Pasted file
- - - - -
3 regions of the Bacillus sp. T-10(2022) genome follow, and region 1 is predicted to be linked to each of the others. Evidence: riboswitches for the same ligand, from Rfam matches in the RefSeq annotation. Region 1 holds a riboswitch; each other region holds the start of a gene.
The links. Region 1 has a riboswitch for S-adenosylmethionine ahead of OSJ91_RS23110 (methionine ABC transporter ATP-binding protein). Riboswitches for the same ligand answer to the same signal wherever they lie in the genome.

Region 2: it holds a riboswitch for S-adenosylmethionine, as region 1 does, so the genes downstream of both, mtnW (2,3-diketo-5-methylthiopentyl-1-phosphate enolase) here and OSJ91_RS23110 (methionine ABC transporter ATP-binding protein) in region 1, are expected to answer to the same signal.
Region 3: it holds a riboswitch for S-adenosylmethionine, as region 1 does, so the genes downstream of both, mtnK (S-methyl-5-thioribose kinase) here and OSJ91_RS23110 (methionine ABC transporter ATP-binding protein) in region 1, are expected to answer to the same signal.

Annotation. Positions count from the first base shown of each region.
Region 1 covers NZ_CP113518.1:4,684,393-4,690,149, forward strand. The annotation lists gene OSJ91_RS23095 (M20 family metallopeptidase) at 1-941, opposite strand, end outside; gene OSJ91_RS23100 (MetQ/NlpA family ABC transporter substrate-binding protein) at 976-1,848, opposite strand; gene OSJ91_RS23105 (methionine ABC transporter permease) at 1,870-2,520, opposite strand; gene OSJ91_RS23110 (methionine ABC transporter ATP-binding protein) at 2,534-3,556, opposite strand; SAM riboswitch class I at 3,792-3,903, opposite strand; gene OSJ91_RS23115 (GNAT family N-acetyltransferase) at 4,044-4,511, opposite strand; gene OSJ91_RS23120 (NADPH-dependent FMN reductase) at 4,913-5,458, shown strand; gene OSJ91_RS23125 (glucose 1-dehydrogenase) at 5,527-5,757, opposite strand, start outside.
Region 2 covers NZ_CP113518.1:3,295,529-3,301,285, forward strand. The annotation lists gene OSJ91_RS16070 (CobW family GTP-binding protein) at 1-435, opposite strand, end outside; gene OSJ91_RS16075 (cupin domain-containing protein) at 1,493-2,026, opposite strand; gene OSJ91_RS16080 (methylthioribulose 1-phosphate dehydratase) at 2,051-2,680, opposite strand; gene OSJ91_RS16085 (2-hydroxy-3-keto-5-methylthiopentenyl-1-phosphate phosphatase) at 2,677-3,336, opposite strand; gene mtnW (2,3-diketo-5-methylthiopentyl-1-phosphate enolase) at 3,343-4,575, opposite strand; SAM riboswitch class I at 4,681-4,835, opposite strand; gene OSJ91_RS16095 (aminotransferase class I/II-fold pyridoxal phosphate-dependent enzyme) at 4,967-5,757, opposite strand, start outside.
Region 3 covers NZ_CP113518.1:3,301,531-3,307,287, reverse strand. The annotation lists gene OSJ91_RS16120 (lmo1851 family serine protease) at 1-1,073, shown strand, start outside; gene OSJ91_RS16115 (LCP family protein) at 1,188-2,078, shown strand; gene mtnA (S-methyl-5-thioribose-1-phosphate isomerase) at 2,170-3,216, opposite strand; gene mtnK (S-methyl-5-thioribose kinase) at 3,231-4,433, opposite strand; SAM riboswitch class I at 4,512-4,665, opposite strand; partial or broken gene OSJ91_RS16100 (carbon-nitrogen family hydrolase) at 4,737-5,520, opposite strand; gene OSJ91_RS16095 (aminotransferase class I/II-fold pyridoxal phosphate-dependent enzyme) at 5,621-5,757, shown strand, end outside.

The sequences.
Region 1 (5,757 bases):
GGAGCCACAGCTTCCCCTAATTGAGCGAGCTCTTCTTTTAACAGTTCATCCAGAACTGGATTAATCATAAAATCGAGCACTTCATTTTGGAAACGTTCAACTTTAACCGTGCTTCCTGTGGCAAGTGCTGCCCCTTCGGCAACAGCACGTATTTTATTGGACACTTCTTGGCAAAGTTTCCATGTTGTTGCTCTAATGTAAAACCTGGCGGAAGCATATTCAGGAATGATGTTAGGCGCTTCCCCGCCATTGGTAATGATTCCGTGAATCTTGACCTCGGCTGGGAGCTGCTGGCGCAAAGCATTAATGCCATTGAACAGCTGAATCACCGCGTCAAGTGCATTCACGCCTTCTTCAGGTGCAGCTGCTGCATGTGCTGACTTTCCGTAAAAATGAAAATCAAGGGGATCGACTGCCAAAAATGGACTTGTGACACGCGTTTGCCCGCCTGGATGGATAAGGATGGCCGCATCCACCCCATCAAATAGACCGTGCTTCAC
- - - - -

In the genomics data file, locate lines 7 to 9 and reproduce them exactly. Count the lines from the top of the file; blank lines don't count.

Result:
Region 2 covers NZ_CP113518.1:3,295,529-3,301,285, forward strand. The annotation lists gene OSJ91_RS16070 (CobW family GTP-binding protein) at 1-435, opposite strand, end outside; gene OSJ91_RS16075 (cupin domain-containing protein) at 1,493-2,026, opposite strand; gene OSJ91_RS16080 (methylthioribulose 1-phosphate dehydratase) at 2,051-2,680, opposite strand; gene OSJ91_RS16085 (2-hydroxy-3-keto-5-methylthiopentenyl-1-phosphate phosphatase) at 2,677-3,336, opposite strand; gene mtnW (2,3-diketo-5-methylthiopentyl-1-phosphate enolase) at 3,343-4,575, opposite strand; SAM riboswitch class I at 4,681-4,835, opposite strand; gene OSJ91_RS16095 (aminotransferase class I/II-fold pyridoxal phosphate-dependent enzyme) at 4,967-5,757, opposite strand, start outside.
Region 3 covers NZ_CP113518.1:3,301,531-3,307,287, reverse strand. The annotation lists gene OSJ91_RS16120 (lmo1851 family serine protease) at 1-1,073, shown strand, start outside; gene OSJ91_RS16115 (LCP family protein) at 1,188-2,078, shown strand; gene mtnA (S-methyl-5-thioribose-1-phosphate isomerase) at 2,170-3,216, opposite strand; gene mtnK (S-methyl-5-thioribose kinase) at 3,231-4,433, opposite strand; SAM riboswitch class I at 4,512-4,665, opposite strand; partial or broken gene OSJ91_RS16100 (carbon-nitrogen family hydrolase) at 4,737-5,520, opposite strand; gene OSJ91_RS16095 (aminotransferase class I/II-fold pyridoxal phosphate-dependent enzyme) at 5,621-5,757, shown strand, end outside.

The sequences.